“To say that a man is your friend, means commonly no more than this, that he is not your enemy. Most contemplate only what would be the accidental and trifling advantages of friendship, as that the friend can assist in time of need, by his substance, or his influence, or his counsel; but he who foresees such advantages in this relation proves himself blind to its real advantage, or indeed wholly inexperienced in the relation itself…. What is commonly called Friendship is only a little more honor among rogues. But sometimes we are said to love another, that is, to stand in a true relation to him, so that we give the best to, and receive the best from, him. Between whom there is hearty truth there is love; and in proportion to our truthfulness and confidence in one another our lives are divine and miraculous, and answer to our ideal. There are passages of affection in our intercourse with mortal men and women, such as no prophecy had taught us to expect, which transcend our earthly life, and anticipate heaven for us.”
- Henry David Thoreau, On the Concord River
I long have been fascinated by friendship. The concept, that is. What makes for friendship between two people, why some friendships sour and why others endure. My curiosity stems from my personal experience. At various times in the course of one's youth, alliances are formed and shifted. Bonds are forged, hurts are felt, and it all seems like a blur of speed dating or an awkward square dance until the music stops, you are 45 years old, and you wonder where your old friends went and where your new friends came from.
When I was an adolescent, I was one of a core group of four friends, memorialized in my one-act play of the same name. We had other friends as well, but we four I guess you could say had more intense adventures together, we took ourselves further to the boundaries of experience. Among other friends, it was a laugh, when the four of us were together, we were serious about what we were doing, whether it was listening to music, trespassing on a golf course at night with a case of beer and other substances, talking into the wee hours, or dreaming about forming a band. We seemed a very tight-knit group.
Yet whenever there was some kind of an issue about which there was no unanimity, our quartet would split into two dyads. And always the same two. Later, awkwardly, two of us, one from each dyad, had a major falling out, and then it became two separate trios. Actually, three, since one of us was a year older and went away to college before us. The next year, two more of us went away to college, one never did. The three in college went to the same college, but wouldn't you know only two of us, from an older dyad, stayed close. After college, nothing was quite the same. The one who stayed home found a new group of friends and the rest of us never really gelled with them.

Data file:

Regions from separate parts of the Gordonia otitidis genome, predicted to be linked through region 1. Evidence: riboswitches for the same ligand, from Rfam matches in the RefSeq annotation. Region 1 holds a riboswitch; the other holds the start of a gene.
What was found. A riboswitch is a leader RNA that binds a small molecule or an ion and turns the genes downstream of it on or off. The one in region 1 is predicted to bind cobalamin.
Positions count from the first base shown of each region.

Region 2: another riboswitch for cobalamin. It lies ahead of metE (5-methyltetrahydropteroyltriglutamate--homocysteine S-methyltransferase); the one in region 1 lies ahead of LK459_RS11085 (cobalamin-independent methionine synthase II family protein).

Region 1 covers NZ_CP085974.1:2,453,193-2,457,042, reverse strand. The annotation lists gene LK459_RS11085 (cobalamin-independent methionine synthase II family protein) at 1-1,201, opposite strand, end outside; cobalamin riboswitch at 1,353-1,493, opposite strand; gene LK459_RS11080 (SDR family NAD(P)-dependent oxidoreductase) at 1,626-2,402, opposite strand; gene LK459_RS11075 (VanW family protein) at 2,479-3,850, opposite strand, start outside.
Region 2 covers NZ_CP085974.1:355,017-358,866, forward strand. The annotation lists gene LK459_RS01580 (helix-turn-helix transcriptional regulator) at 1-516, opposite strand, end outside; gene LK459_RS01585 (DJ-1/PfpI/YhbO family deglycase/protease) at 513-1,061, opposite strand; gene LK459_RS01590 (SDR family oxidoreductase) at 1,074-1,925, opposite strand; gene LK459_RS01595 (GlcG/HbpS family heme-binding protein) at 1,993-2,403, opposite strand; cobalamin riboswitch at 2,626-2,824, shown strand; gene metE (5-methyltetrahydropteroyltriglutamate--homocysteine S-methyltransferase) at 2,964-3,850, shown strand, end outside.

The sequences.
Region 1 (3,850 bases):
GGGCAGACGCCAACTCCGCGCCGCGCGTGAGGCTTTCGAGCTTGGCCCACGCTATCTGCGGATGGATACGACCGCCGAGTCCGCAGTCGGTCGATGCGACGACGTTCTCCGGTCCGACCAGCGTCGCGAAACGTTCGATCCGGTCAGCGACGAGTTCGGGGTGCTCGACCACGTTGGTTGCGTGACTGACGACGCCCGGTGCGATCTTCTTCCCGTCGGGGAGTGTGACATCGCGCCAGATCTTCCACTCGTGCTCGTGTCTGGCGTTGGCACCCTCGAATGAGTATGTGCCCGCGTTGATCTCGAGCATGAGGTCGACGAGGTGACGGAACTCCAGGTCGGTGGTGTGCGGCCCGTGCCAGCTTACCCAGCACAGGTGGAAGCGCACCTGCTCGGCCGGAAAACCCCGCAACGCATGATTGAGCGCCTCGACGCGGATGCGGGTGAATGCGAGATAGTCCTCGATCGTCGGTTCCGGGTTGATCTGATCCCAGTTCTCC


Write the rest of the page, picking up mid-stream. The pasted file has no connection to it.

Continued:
Within a few years, we were completely splintered and then one of us died. Two who had been estranged became reacquainted. But the remaining three seem to have little left in common. We are friendly, but can we be said to be friends?
The unraveling of this group has intrigued me for a long time. I dare say it has troubled me. We seemed to have so much in common once. Had we all changed so much? Were the bonds we had shared in the past no longer valid? Had they ever been?
Aside from my play, I have tried writing about friendship over time in other stories. Until I figure it out, I'm not sure I can complete any of them. My current hypothesis is that what poses as commonality is really largely just proximity. I was friends with my friends because they were geographically close to me. We all lived just a few blocks from each other; I and my dyad-mate, in fact, were next door neighbors. We had other similarities, of course, some of them quasi-cosmic: three of us were Aquarians, the other a Pisces; the three Aquarians all had the same middle name, Mark, and the Piscean's first name was Marc. We were all Jewish, we went to the same school, and we all basically liked the same music. Personality-wise, we were far from identical, but it didn't seem to matter then.